Don’t take offense, Muscovites. The subway riding dogs have made Moscow famous. We have seen this canine phenomenon on TV. Moscow is a city of dogs. There are two classes. Much like the city’s underclass inhabitants, those affected by the need to move out of the modernizing city can still be seen in vagabond packs or stalking alone, scheming to survive, begging,. But now they ride the metro.
They sleep in the suburbs and shop in the center. Russian scientists say that Moscow stray dogs became much smarter. Once they arrive to the downtown they demonstrate different new, previously unseen dog skills. They know how to scare people into dropping their hotdog. They don’t miss their stop while going on the subway. Biologists say dogs have very keen sense of time which helps them not to miss their destination. Another skill they have is to cross the road on the green traffic light. “They don’t react on color, but on the picture they see on the traffic light”, Moscow scientist tells. Also they choose often the last or the first metro car–those are less crowded usually.
There is of course the upper class of dogs, the canine elite, who walk their masters, regardless of rank, in the parks each morning and evening. (In my book, see the essays Dogs and My Name is Dog in the Essay Collection.)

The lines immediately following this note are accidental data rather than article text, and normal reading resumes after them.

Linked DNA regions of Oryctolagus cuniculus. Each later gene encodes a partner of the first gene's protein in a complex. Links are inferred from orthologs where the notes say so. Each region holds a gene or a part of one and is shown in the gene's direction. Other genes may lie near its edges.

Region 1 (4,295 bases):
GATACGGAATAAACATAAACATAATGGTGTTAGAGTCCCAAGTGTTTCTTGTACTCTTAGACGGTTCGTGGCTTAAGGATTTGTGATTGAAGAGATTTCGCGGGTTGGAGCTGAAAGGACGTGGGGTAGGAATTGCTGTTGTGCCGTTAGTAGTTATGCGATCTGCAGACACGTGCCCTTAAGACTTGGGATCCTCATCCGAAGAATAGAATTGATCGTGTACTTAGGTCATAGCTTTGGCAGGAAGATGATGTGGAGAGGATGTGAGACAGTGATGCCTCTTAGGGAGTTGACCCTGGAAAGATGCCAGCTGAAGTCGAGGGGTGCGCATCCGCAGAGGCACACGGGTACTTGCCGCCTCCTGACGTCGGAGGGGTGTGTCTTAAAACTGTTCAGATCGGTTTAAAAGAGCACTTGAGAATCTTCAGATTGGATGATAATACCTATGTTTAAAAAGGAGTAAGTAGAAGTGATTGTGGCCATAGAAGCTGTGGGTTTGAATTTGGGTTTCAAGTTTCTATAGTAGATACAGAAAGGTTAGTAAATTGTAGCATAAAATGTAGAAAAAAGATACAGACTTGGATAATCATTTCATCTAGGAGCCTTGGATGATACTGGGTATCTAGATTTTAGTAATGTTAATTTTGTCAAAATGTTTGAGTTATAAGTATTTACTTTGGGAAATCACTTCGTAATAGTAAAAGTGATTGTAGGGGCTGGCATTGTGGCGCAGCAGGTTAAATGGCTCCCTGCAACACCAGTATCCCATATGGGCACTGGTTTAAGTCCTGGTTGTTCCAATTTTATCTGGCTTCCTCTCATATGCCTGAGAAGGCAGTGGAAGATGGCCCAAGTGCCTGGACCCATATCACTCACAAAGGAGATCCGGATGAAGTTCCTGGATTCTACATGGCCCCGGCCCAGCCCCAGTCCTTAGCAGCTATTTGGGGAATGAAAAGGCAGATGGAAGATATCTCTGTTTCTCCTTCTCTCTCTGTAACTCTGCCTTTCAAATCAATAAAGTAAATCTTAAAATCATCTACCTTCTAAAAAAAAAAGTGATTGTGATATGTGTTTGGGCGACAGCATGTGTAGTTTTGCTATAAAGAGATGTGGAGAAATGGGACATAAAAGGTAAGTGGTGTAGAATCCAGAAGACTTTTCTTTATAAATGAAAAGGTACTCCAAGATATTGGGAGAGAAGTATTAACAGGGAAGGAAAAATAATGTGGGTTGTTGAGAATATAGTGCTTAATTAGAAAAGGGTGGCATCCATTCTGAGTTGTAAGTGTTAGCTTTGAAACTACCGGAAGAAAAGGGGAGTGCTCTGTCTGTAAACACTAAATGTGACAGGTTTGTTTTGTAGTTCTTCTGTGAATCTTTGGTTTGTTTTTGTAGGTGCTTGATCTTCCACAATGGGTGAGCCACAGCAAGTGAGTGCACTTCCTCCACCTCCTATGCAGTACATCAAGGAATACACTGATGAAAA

But then there is the big picture. Moscow is a masculine city. It has muscle. It is an exploding powerhouse of opportunity held together by threads of personal energy and ambition. It is a beehive of lives stacked twenty stories high, living the happiness and sins of people anywhere—only at the extremes Moscow hardly sleeps. It has a burly aggressiveness unique in Europe. In time, Moscow is destined to be one of the great cities of Europe. The one word that describes Moscow is power.
With an energy unmatched anywhere else in Russia, Moscow is a sprawling, brawling, dynamic throng of eleven million people embracing dozens of races, speaking scores of different tongues and struggling to make enough rubles to survive. Not only are there two Russias, there are two Moscows, one whose people thrive and one whose people strive to survive. Not far outside the latest Outer Ring, you might think in some ways it is still the 1930s. And then there are the dogs. Maybe there are three Moscows.